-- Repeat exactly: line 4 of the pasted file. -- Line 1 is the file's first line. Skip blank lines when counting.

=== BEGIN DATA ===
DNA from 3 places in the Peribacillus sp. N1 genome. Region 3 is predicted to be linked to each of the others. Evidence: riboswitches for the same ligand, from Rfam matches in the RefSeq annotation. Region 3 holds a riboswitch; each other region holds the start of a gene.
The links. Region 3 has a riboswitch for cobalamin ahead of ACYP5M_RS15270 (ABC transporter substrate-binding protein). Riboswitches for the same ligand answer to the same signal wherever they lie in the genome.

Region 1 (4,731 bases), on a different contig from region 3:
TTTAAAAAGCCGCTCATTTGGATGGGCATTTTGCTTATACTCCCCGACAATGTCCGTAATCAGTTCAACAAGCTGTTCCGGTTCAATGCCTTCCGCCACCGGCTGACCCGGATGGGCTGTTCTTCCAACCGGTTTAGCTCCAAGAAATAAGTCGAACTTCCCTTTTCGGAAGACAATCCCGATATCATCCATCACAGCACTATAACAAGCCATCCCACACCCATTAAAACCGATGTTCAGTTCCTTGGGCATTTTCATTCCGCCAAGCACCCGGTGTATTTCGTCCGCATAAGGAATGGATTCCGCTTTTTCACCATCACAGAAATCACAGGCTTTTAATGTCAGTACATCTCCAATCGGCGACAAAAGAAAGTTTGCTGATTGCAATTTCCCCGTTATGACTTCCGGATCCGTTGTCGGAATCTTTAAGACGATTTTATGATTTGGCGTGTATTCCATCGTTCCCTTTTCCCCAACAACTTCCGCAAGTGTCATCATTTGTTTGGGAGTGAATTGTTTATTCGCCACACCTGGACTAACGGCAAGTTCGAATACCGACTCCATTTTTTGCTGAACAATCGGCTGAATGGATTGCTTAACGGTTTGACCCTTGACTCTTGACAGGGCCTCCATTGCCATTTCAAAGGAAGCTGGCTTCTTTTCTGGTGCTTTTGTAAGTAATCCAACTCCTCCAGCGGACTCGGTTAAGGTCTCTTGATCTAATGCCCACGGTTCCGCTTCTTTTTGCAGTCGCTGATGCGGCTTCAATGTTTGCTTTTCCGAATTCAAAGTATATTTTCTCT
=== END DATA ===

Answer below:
TTTAAAAAGCCGCTCATTTGGATGGGCATTTTGCTTATACTCCCCGACAATGTCCGTAATCAGTTCAACAAGCTGTTCCGGTTCAATGCCTTCCGCCACCGGCTGACCCGGATGGGCTGTTCTTCCAACCGGTTTAGCTCCAAGAAATAAGTCGAACTTCCCTTTTCGGAAGACAATCCCGATATCATCCATCACAGCACTATAACAAGCCATCCCACACCCATTAAAACCGATGTTCAGTTCCTTGGGCATTTTCATTCCGCCAAGCACCCGGTGTATTTCGTCCGCATAAGGAATGGATTCCGCTTTTTCACCATCACAGAAATCACAGGCTTTTAATGTCAGTACATCTCCAATCGGCGACAAAAGAAAGTTTGCTGATTGCAATTTCCCCGTTATGACTTCCGGATCCGTTGTCGGAATCTTTAAGACGATTTTATGATTTGGCGTGTATTCCATCGTTCCCTTTTCCCCAACAACTTCCGCAAGTGTCATCATTTGTTTGGGAGTGAATTGTTTATTCGCCACACCTGGACTAACGGCAAGTTCGAATACCGACTCCATTTTTTGCTGAACAATCGGCTGAATGGATTGCTTAACGGTTTGACCCTTGACTCTTGACAGGGCCTCCATTGCCATTTCAAAGGAAGCTGGCTTCTTTTCTGGTGCTTTTGTAAGTAATCCAACTCCTCCAGCGGACTCGGTTAAGGTCTCTTGATCTAATGCCCACGGTTCCGCTTCTTTTTGCAGTCGCTGATGCGGCTTCAATGTTTGCTTTTCCGAATTCAAAGTATATTTTCTCT